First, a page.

Sgarbossa EB, Pinski SL, Gates KB, Wagner GS. Early electrocardiographic diagnosis of acute myocardial infarction in the presence of ventricular paced rhythm. GUSTO-I investigators. Am J Cardiol. 1996;77(5):423–424. Pubmed Link

Maloy KR, Bhat R, Davis J, Reed K, Morrissey R. Sgarbossa Criteria are Highly Specific for Acute Myocardial Infarction with Pacemakers. West J Emerg Med. 2010;11(4):354–357. Pubmed Link

Schaaf SG, Tabas JA, Smith SW. A patient with a paced rhythms presenting with chest pain and hypotension. JAMA Intern Med. 2013. Epub ahead of print. Pubmed Link
Orthodromic vs. Antidromic SVT with WPW
Episode 116
November 18, 2013

Orthodromic SVT, antidromic SVT, no big deal. Here’s why.


WPW Syndrome (Pre-excitation)
Shortened or no PR-interval
Widened QRS-complexes
Delta wave (Not always present!)
 
Treat SVT with WPW as per the usual tachycardia algorithms
 

Orthodromic SVT

  • Regular & Narrow complex rhythm 
  • Conduction down normal AV nodal pathway and back up to atrium through an accessory pathway (A.P)
  • Treat like SVT with vagal maneuvers and AV nodal blockade

Antidromic SVT 

  • Regular & Wide complex rhythm 
  • Conduction down accessory pathway (A.P) and back up to atrium through the AV node
  • Treat like ventricular tachycardia with procainamide or cardioversion

Go to the
Resuscitation 2014 website to learn more about a great upcoming conference in Las Vegas!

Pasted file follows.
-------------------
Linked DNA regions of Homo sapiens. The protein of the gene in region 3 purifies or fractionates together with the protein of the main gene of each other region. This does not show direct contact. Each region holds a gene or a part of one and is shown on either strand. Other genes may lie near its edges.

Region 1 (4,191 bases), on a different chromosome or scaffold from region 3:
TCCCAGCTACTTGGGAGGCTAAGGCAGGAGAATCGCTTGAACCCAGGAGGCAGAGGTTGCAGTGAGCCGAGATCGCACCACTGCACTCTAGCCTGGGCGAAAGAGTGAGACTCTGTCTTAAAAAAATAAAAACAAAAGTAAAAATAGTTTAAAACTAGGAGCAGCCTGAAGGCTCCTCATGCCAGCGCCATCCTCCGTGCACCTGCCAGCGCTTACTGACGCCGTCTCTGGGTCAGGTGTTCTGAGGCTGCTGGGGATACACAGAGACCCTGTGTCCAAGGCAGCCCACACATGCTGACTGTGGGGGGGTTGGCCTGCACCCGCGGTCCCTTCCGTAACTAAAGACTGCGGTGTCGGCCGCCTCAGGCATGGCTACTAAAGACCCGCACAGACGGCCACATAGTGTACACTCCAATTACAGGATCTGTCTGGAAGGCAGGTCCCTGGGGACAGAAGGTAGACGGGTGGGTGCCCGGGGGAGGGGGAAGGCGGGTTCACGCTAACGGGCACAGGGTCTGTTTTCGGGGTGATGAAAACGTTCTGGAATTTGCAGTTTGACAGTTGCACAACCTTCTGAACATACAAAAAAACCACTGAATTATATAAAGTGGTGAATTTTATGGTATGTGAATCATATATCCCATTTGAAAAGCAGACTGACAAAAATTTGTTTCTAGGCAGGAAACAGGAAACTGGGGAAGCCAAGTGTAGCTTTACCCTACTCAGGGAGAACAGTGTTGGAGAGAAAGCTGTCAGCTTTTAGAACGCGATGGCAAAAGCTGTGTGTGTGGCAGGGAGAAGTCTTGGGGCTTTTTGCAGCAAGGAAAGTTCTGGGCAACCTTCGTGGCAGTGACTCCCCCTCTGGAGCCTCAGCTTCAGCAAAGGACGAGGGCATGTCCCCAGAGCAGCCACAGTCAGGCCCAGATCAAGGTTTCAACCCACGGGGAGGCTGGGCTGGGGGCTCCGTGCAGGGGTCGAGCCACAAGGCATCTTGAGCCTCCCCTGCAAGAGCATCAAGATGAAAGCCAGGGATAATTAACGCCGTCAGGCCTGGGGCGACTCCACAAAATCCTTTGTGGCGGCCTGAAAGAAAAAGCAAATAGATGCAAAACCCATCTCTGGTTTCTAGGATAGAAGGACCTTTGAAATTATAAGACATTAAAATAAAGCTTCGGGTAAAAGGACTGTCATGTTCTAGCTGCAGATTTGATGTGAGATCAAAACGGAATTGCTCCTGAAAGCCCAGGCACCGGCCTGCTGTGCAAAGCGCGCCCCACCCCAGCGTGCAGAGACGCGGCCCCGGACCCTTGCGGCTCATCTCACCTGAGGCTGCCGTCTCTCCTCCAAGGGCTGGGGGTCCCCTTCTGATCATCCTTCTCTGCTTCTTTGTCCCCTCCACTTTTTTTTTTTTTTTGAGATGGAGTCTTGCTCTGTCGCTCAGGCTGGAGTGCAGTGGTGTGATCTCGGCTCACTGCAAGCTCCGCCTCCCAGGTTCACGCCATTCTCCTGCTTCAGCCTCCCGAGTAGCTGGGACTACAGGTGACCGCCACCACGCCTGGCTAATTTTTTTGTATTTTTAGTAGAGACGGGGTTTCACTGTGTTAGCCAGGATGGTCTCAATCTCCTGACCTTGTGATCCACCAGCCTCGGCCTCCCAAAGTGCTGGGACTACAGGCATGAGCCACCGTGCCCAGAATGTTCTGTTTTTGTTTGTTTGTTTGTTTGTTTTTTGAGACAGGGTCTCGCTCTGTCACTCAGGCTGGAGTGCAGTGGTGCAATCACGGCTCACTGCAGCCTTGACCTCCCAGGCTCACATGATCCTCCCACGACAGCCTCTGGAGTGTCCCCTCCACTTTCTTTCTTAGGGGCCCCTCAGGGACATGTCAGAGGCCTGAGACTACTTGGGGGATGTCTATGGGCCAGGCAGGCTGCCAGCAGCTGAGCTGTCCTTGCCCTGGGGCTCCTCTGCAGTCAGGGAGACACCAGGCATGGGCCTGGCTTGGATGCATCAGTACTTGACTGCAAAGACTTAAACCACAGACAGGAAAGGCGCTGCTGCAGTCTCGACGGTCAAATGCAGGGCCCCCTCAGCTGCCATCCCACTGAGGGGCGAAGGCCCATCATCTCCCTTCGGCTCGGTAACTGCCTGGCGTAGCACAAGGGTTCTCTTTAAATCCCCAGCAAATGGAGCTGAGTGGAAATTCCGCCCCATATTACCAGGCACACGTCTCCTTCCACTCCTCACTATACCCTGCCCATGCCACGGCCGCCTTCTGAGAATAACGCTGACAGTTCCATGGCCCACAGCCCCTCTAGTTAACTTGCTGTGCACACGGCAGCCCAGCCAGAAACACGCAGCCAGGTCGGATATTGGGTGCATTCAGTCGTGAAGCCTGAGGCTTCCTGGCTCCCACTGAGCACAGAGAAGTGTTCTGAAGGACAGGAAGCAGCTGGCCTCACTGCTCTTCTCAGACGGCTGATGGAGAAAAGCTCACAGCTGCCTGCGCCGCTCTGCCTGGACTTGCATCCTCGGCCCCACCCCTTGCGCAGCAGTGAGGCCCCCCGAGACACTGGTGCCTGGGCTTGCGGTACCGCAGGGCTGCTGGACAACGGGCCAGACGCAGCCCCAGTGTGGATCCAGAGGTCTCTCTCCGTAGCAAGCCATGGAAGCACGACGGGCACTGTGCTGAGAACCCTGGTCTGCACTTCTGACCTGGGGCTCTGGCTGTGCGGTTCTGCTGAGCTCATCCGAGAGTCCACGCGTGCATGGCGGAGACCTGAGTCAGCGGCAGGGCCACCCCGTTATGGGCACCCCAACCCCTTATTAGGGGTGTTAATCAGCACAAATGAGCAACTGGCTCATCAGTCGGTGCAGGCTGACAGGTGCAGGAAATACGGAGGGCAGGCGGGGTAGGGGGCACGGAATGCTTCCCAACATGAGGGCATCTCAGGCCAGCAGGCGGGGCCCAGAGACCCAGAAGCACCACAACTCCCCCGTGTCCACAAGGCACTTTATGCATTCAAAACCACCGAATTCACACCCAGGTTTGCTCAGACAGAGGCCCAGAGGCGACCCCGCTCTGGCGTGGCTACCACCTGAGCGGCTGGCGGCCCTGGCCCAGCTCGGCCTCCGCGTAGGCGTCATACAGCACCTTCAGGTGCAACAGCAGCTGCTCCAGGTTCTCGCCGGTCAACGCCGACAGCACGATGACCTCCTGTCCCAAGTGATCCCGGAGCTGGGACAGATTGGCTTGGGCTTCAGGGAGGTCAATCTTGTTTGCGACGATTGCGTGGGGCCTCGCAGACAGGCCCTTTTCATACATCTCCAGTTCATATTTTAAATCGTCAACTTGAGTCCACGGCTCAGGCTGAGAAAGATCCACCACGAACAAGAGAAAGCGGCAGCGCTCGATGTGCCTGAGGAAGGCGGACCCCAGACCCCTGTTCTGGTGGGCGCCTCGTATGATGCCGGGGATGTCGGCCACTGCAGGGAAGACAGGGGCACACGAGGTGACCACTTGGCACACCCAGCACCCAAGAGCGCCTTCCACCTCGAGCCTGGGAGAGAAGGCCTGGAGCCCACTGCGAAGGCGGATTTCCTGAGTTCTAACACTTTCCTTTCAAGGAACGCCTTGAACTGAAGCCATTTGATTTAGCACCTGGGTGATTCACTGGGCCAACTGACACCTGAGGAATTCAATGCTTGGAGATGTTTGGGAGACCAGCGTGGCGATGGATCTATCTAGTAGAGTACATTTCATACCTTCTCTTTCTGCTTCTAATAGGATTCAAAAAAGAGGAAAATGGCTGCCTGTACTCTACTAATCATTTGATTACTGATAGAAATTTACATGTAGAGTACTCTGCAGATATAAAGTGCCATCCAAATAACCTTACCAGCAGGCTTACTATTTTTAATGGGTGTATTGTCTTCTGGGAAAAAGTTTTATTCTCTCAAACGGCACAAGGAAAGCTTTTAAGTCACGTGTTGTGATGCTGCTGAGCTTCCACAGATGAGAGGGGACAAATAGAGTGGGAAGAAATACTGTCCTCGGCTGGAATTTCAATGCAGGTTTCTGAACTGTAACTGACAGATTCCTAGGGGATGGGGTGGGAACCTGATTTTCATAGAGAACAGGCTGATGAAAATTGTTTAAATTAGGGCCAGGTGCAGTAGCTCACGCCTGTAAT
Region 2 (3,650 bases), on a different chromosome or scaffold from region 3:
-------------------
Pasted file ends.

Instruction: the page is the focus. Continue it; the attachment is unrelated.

Check out these previous episodes on SVT & Atrial fibrillation with WPW
 
References:
Orthodromic vs. Antidromic SVT with WPW
Episode 116
November 18, 2013

Orthodromic SVT, antidromic SVT, no big deal. Here’s why.


WPW Syndrome (Pre-excitation)
Shortened or no PR-interval
Widened QRS-complexes
Delta wave (Not always present!)
 
Treat SVT with WPW as per the usual tachycardia algorithms
 

Orthodromic SVT

  • Regular & Narrow complex rhythm 
  • Conduction down normal AV nodal pathway and back up to atrium through an accessory pathway (A.P)
  • Treat like SVT with vagal maneuvers and AV nodal blockade

Antidromic SVT 

  • Regular & Wide complex rhythm 
  • Conduction down accessory pathway (A.P) and back up to atrium through the AV node
  • Treat like ventricular tachycardia with procainamide or cardioversion

Go to the Resuscitation 2014 website to learn more about a great upcoming conference in Las Vegas! 
 
Check out these previous episodes on SVT & Atrial fibrillation with WPW
 
References: